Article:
The effects of humidity on the period may be observed as follows: build a transparent plexiglass container with a small opening. Place the bird inside. Vary the internal humidity by injecting controlled amounts of fine spray into the enclosed space. You can do this by using the atomizer of a perfume bottle.

By taking a video of the motion and analyzing it frame-by-frame using a frame grabber, measure the angle of inclination of the bird to the vertical as a function of time.

Do away altogether with the beaker of liquid in front of the bird and show that all it needs for oscillatory motion is the presence of a difference of temperature between the bottom and the top, a temperature gradient. To do this, paint the lower bulb and the tube black, and shine a flood lamp on them at controlled distances, while shielding the head, so as to create a temperature gradient between head and body. Such heating increases the vapor pressure within, causing liquid to be forced up into the head and making the toy dip, just as for the cooling of the head by evaporation. It will then be interesting to study how the time elapsed before the first swing and the period of motion are related to the effective surface being illuminated (how would you measure that?), and to the effective energy supplied to the bird which itself will depend on the lamp’s distance from the bird

There are many more topics that can be investigated. As one example, you could follow the time dependence of the head and stem temperatures in each cycle by means of tiny thermocouples, correlating these with the angular motion of the bird. Heat enters the tube and is transported to the head, and this will be reflected in a steady state temperature difference between the two. Both head and tube temperatures may vary during a cycle, and these variations can then be related to heat transfer from the surroundings and evaporation enhancement due to the convection generated by the swinging motion. But for this, and other more advanced topics, you would have to have access to a good physics laboratory, obtain guidance from a physicist, and be willing to learn some heat and thermodynamics as well as the mechanics of rotational motion, in addition to investing more time in the project.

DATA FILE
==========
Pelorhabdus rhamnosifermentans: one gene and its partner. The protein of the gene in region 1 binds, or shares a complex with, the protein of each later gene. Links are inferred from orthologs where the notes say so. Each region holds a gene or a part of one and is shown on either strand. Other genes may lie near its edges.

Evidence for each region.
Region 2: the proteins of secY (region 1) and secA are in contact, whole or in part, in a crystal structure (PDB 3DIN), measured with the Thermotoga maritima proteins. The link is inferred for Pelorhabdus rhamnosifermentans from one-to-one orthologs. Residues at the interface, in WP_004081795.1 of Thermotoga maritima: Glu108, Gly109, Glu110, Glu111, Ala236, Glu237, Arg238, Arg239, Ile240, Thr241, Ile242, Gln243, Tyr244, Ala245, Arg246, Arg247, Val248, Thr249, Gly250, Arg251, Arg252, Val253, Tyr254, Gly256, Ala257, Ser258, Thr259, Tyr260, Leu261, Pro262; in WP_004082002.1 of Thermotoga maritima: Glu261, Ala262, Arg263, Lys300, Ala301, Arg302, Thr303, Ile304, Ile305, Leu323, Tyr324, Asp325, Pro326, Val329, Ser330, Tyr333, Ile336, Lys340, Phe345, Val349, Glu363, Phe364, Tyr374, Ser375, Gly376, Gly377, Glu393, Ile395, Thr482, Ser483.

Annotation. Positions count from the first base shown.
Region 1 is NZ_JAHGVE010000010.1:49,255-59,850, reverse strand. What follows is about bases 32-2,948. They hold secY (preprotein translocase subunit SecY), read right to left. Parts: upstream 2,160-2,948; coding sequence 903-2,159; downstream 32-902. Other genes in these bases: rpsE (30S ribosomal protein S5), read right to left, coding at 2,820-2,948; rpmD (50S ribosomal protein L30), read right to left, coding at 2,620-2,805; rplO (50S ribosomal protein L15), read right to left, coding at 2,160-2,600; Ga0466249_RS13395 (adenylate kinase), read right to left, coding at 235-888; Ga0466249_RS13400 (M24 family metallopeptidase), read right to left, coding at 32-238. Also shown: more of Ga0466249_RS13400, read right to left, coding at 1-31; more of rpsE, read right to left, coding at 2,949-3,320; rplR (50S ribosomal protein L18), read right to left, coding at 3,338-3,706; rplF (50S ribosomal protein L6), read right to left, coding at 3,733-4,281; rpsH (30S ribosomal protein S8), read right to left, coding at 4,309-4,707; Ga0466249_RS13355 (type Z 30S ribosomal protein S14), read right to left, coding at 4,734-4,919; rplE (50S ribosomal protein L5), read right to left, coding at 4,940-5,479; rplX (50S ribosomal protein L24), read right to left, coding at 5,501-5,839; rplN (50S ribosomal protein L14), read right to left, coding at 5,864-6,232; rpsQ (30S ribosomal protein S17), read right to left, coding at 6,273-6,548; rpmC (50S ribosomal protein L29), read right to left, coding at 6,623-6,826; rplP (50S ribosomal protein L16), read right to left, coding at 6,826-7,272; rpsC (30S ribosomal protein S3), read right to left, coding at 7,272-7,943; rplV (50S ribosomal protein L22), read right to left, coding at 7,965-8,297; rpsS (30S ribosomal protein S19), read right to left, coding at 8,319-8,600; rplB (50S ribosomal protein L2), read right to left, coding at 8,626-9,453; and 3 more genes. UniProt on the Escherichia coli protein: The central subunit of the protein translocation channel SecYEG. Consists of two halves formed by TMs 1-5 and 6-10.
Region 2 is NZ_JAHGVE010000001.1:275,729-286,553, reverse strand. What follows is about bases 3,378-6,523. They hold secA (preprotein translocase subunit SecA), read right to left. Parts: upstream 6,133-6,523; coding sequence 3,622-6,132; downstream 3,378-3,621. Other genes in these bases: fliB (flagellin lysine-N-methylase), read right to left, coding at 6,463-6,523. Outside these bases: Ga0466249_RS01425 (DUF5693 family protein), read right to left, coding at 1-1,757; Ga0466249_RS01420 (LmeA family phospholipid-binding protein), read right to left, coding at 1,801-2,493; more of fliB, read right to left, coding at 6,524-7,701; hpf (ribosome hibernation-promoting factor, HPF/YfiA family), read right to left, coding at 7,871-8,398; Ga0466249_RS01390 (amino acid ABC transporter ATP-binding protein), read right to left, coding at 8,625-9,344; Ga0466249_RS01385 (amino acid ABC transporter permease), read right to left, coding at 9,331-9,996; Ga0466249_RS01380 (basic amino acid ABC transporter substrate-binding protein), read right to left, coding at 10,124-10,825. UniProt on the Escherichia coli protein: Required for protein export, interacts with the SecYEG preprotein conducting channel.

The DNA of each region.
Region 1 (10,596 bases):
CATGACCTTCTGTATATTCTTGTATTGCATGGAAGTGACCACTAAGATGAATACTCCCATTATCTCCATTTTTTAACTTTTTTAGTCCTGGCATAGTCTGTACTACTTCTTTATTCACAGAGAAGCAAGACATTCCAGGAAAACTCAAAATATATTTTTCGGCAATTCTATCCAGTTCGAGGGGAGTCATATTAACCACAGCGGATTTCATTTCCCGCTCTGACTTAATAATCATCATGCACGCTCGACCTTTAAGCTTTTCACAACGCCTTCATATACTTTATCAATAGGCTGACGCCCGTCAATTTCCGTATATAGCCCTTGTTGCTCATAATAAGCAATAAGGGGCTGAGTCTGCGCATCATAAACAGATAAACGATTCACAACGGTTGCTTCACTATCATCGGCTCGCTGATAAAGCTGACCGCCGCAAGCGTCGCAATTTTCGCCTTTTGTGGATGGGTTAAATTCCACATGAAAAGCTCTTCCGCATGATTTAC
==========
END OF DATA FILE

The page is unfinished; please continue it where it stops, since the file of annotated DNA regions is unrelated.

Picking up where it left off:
Have you tried this experiment at home? Tell us how it went to get the chance to win a free copy of the Physics Project Lab book! We’ll pick our favourite descriptions on 9th January.

Featured image credit: ‘Drinking bird photo’ by Christopher Zurcher, CC-by-2.0, via Flickr

The post Physics Project Lab: How to make your own drinking bird appeared first on OUPblog.

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3. Physics Project Lab: How to build a cycloid tracker

Over the next few weeks, Paul Gluck, co-author of Physics Project Lab, will be describing how to conduct various Physics experiments. In this first post, Paul explains how to investigate motion on a cycloid, the path described by a point on the circumference of a vertical circle rolling on a horizontal plane.

If you are a student or an instructor, whether in a high school or at university, you may want to depart from the routine of lectures, tutorials, and short lab sessions. An extended experimental investigation of some physical phenomenon will provide an exciting channel for that wish. The payoff for the student is a taste of how physics research is done. This holds also for the instructor guiding a project if the guide’s time is completely taken up with teaching. For researchers it seems natural to initiate interested students into research early on in their studies.

You could find something interesting to study about any mundane effect.  If students come up with a problem connected with their interests, be it a hobby, some sport, a musical instrument, or a toy, so much the better. The guide can then discuss the project’s feasibility, or suggest an alternative. Unlike in a regular physics lab where all the apparatus is already there, there is an added bonus if the student constructs all or parts of the apparatus needed to explore the physics: a self-planned and built apparatus is one that is well understood.